What does "Sample size" and "effect size" means in terms of A/B testing? Can anyone explain in simple words with an example?
In A/B testing, effect size is the observed difference in performance between A and B. Take, for example, the following A/B results:
- A: 10 conversions out of 103 visits
- B: 6 conversions out of 97 visits.
So A has a conversion rate of 10/103 = 9.71% while B has a conversion rate of 6/97 = 6.19%. The data suggest that over many visits, A will have 9.71/6.19 – 1 = 57% more conversions. So the effect size, as indicated by relative proportional difference, is 57%. There are other measures of effect size, but relative proportional difference one of the more useful and intuitive ones. You can look at it, and say, “Well, 57% that’s a pretty big difference.” For example, an effect size of 57% implies that you can expect 57% more revenue with A than B, assuming the average value of each conversion is unchanged. That’s a hefty “raise.”
Sample size is the number of visitors in the A/B test, or 103 + 97 = 200 in this example. It’s relevant for the confidence you should have regarding chance effects. While A outperformed B in this test of 200 visits, users were given A or B by a simple digital flip of the coin (if you did it right). Given this element of randomness, it’s possible that A just happened to get more users who would’ve converted whether they got A or B. Maybe there is no real effect of A-versus-B. Maybe A just got lucky.
Intuitively, we sense that the larger the sample size the less likely A will outperform B (or vice versa) just by chance. People use sample size to judge whether they should believe A is actually better than B or dismiss the results as due chance. So, everyone likes to know the sample size.
Sample Size is a Crock
However, the truth is that sample size by itself is almost totally meaningless. You can’t look at a number and make any reliable conclusions on whether A-versus-B has a real effect or not. A chance effect can be reasonably likely with a sample size of 2,000,000. A chance effect can be extremely unlikely with a sample size of 20.
It’s possible (and routine in statistics) to calculate the probability of A and B appearing like they do in the test when A-versus-B has no real effect. That probability is the “p-value.” That’s what you really want to know.
The p-value for the above example is 0.439. If A-versus-B has no real effect, you have a 43.9% chance of seeing results like that. It should be obvious that you shouldn’t get too excited about A’s alleged “superiority.”*
Sample size is a parameter in calculating a p-value, but sample size by itself can be very misleading. For one thing, in typical A/B testing, where conversion rates are very low, a higher number of non-conversions doesn’t matter much one way or the other. For example, consider the following:
- A: 10 conversions out of 1030 visits
- B: 6 conversions out of 970 visits.
The effect size is unchanged –A is still 57% better than B. It’s just that the conversion rates are a tenth of what they were before (probably more realistic too).
But, woohoo! 2000 visitors! Ten times the sample size! But what is the actual p-value? 0.456. Fat lotta good the bigger sample size did.
Effect size affects the p-value. The bigger the difference between A and B in the test, the less likely that chance could produce the result. I mean, sure, A might get a few more ready-to-convert users than B, but a butt-load more? That strains credibility. A can only get so lucky. Consider a sample size of 200, but where A really blows B away:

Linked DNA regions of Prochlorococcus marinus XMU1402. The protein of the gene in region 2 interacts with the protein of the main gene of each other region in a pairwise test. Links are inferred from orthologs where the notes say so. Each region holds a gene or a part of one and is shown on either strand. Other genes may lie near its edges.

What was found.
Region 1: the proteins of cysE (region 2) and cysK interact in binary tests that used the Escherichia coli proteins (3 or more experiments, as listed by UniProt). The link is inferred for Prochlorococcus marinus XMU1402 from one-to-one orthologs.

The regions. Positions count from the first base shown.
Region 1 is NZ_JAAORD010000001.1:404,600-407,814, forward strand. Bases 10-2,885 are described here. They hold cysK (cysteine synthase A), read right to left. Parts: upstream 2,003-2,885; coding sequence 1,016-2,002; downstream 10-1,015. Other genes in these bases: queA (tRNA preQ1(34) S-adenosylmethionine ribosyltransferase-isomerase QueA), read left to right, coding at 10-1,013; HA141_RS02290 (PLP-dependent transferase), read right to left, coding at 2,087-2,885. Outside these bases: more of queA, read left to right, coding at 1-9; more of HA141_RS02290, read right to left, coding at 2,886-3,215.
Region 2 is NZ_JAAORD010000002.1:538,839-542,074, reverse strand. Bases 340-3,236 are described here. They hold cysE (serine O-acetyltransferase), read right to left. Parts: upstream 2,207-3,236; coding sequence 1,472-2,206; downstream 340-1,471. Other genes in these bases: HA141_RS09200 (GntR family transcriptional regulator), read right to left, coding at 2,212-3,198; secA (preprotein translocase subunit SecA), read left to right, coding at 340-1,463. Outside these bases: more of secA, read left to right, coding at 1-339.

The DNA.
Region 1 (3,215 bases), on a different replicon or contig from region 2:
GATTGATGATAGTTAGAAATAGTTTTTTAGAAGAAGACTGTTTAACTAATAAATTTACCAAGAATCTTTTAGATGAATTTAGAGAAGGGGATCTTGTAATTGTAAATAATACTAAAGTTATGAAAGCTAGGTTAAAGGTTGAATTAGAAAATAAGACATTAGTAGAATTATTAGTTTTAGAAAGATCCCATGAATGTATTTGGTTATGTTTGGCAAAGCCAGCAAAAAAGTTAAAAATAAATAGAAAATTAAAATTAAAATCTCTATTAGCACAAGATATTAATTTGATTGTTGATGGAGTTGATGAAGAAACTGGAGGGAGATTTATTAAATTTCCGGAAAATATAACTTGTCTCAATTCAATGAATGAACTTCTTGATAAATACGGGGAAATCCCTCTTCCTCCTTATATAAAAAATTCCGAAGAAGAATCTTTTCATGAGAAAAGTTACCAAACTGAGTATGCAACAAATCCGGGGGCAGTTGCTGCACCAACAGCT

- A: 18 conversions out of 103 visits
- B: 6 conversions out of 97 visits.
Relative proportional difference is 282% -A’s conversion rate is almost three times B’s. But more significantly (har har*), the p-value is 0.0165. It’s really implausible that A-versus-B has no real effect. I’m convinced that A is really better.
*To interpret p-values, I recommend something close to the scientific tradition of “statistical significance”: a p-value of 0.05 or less should convince you that A-versus-B is a real effect. IMO, p-values around 0.10 should make you suspect there is no real effect, but you shouldn’t necessarily reject the results, especially if the effect size is large. Any result with a p-value of 0.20 or higher shouldn’t be taken seriously regardless of effect size. If there is a large effect size, tell ‘em to keep running the A/B test to see if it holds and the p-value goes down. BTW, I used Fisher’s Exact test to calculate the p-values in this answer, a good choice for an A/B testing.
In (very) simple terms:
Sample size - the number of visitors (participants) included in the A/B test
Effect size - the difference between A and B
A (very) simple example (A/B test results):
- Variation A: 1000 conversions out of 50 000 visitors
- Variation B: 1400 conversions out of 50 000 visitors.
Total A/B test sample size - 100 000 visitors = Variation A + Variation B.
A/B test effect size - Variation B's conversion rate (2.80%) is 40.00% higher than variation A's conversion rate (2.00%).
Of course, there's a lot more to it. Good articles on getting started with A/B testing:
In a brief:
Sample Size: Talks about the number of participants which gives a good result(s) out of the testing. Having too many participants doesn't give you the best results or doesn't help you to find all the defects. Most of the issues will be uncovered by the 5 users. If you involve few more users, they may or may not find new issues, but they are likely to find the same issues. But, the 'number' of users change based on the type of research you are doing.
Effect Size: You can learn more at: http://www.measuringu.com/blog/effect-sizes.php